Germany’s Walpurgisnacht Witches

Walpurgisnacht is celebrated in Germany on 30 April (Beltane or May Eve). On this night witches are thought to fly to a plateau on Brocken Mountain deep in the Harz Mountains. (At 1141 metres, The Brocken is the highest peak in the Harz Mountains). The plateau is known as the Hexentanzplatz, the witches’ dancing place. In the eighteenth-century German maps almost always depicted witches on broomsticks converging upon the Brocken; and it is here that Goethe set the witches’ sabbat in his Faust (1808, 1832). By the turn of the century a thriving tourist industry had prompted the publication of numerous witch-themed postcards. The following five cards, featuring sexy witches, date from 1899 to 1901. Note the various modes of ‘transport’ used by the witches!

[UPDATE: for later posts on this subject, see Brocken Money (1922) and More Brocken Money]

10 Responses to “Germany’s Walpurgisnacht Witches”

  1. KandelHexe Says:

    the text says “Brocken Mountain (Germany‚Äôs highest)”. That’s definitely not the case. the Brocken is only the highest peak in the Harz Mountains and is only 1141 metres high. It is by no means the highest Mountain in Germany, though. Even most Peaks in the Black Forest (Feldberg etc.) are higher. The highest mountain in Germany is the Zugspitze with 2,962 m (9,718 feet) in the bavarian alps. Many peaks over there are well over twice as high as the Brocken.

  2. Red Witch Says:

    Thanks for this info ‘KandelHexe’. As you can see, I have corrected the text above. Let me know if you notice any other errors. RW

  3. Anonymous Says:

    What gorgeous postcards. The graphics are breathtakingly beautiful.

  4. Anonymous Says:

    My name is Marshall and I’m from America. I don’t know about all these sexy witchs of the Black Forest; but in America, we have the THREE P’S….


  5. Anonymous Says:

    I am an American who’s proud of her German Thuringian heritage and love to hear about the witches of the Harz mountains. In America, we also have one more “P,” to exemplify the commentor above:


    ~When he describes PUSSY, he’s talking about himself in case you didn’t know.

  6. kittydiggins Says:

    Happy Walpurgas Night
    to all the sexy witches
    and to the Grandmothers

  7. kittydiggins Says:

    Also, in the vein of many of our noted holiday /holy day celebrations, these are a mixture of Pagan/Christian origin.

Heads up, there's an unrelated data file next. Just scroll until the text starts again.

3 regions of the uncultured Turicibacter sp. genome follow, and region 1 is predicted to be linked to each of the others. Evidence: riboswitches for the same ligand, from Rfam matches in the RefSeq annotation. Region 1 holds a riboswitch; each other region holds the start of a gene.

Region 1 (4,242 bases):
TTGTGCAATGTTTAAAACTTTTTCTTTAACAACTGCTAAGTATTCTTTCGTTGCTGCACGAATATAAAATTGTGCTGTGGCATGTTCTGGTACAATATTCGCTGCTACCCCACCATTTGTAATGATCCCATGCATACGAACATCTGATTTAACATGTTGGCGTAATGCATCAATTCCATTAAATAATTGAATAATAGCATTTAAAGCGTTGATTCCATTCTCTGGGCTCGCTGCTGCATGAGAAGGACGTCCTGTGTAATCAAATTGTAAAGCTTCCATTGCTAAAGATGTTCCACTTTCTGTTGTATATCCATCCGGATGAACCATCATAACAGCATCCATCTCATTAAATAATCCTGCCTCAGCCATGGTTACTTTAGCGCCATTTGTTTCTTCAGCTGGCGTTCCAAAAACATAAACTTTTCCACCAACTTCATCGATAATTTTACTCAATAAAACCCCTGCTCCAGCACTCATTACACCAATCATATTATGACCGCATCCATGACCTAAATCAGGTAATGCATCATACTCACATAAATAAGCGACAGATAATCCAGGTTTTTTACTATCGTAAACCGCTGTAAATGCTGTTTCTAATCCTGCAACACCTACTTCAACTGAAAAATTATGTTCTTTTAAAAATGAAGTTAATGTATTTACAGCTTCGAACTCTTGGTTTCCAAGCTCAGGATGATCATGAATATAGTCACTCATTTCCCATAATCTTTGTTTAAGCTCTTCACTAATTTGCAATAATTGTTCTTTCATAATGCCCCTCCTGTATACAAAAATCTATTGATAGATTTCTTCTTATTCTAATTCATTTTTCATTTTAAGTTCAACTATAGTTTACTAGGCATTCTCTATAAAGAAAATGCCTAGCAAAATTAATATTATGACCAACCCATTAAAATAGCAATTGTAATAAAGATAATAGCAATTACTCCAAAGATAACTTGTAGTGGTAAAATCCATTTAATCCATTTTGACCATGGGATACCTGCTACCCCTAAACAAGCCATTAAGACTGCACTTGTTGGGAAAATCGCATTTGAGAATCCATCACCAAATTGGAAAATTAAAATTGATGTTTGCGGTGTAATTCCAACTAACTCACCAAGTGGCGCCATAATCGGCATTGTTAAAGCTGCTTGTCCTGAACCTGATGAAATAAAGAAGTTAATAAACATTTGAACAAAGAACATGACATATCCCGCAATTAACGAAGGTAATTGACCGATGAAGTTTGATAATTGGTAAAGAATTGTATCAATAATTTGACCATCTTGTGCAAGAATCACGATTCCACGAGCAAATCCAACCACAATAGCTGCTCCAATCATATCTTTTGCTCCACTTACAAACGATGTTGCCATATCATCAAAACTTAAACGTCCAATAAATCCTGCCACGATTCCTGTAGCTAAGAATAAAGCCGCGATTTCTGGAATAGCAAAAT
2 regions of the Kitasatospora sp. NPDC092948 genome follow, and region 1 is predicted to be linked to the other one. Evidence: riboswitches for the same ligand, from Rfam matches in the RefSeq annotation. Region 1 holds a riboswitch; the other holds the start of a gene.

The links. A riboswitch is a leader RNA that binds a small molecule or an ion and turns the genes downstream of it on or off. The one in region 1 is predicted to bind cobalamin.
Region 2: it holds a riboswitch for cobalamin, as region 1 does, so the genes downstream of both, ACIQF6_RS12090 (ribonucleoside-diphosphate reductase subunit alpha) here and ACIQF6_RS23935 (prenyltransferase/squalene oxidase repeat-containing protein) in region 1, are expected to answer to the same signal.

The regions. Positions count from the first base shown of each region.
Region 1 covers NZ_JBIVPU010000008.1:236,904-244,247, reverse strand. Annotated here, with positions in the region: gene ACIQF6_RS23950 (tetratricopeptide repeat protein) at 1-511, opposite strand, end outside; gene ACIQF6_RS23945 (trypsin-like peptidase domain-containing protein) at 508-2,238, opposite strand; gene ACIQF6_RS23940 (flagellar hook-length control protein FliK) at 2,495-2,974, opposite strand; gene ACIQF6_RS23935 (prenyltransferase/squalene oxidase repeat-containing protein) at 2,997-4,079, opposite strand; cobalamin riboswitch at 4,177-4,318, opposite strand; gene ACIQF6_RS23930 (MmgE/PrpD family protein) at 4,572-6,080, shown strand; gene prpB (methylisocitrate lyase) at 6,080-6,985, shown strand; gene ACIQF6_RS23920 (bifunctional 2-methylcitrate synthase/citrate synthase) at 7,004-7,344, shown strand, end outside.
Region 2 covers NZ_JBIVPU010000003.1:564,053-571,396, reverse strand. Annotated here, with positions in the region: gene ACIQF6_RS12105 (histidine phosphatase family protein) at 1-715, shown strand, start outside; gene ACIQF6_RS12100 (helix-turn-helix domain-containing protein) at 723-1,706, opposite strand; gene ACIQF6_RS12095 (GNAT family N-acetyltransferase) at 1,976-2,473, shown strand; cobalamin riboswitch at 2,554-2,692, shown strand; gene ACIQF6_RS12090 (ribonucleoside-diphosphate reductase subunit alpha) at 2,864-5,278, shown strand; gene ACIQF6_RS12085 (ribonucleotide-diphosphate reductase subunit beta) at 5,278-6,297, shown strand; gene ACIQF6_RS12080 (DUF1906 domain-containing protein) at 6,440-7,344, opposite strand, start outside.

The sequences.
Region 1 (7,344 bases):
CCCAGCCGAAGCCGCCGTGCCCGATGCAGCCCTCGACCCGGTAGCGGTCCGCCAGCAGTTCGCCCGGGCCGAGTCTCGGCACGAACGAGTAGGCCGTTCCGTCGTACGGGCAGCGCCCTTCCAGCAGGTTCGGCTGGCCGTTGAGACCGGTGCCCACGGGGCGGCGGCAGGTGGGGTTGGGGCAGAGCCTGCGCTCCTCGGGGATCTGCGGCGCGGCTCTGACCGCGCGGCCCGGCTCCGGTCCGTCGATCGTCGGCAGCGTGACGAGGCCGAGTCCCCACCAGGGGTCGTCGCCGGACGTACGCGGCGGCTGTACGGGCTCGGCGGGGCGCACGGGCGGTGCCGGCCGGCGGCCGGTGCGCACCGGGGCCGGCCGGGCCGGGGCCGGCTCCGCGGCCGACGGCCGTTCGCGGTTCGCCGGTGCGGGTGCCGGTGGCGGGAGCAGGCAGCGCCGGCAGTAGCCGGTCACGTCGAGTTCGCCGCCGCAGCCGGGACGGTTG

St.Walpurga was an exiled woman more or less embracing the two concepts.

    She was revered on this day being May Eve.

    Various things occurred.

    Since the Eve of Beltane /May Day was a day of Pagan reverence in the seasonal calendar , it was noted by the newly Christianised population as a time when people who still recognised “the old ways” would be celebrating , that the the converted people would take to the “streets” or mountains in this case and go out in gangs,banging pots and pans or other implements of noise ,to disrupt the ceremonies of the nature oriented folk thinking that this noise would drive away the evil spirits that were supposedly being conjured.

    Not to demystify the sexiness of the supposed orgiastic and glamorous nature of it all, that is the just the simplistic reality of it all.

    No demons were being sexually consorted with , it was just a bunch of people who either hadn’t caught on to , or didn’t want to catch on to the new religion.

    These were just regular farmers and country folk going up the mountain to drink their spring wines or beers and prey to the gods for good crops and wot not.

    Like a bunch of geeks taking their telescopes out to watch a meteor shower and being in awe of the wonders of nature.

    But we do like to romanticise , don’t we?

  8. […] to the artwork: the anonymous artist has produced a complex Walpurgisnacht […]

  9. Redwitch, you are — as always…2cool 4school. I love this blog.

  10. riverwolf1ofokc Says:

    As another American that is very proud of my German heritage, I found the site very informative. The detail in the art above is wonderful. BB

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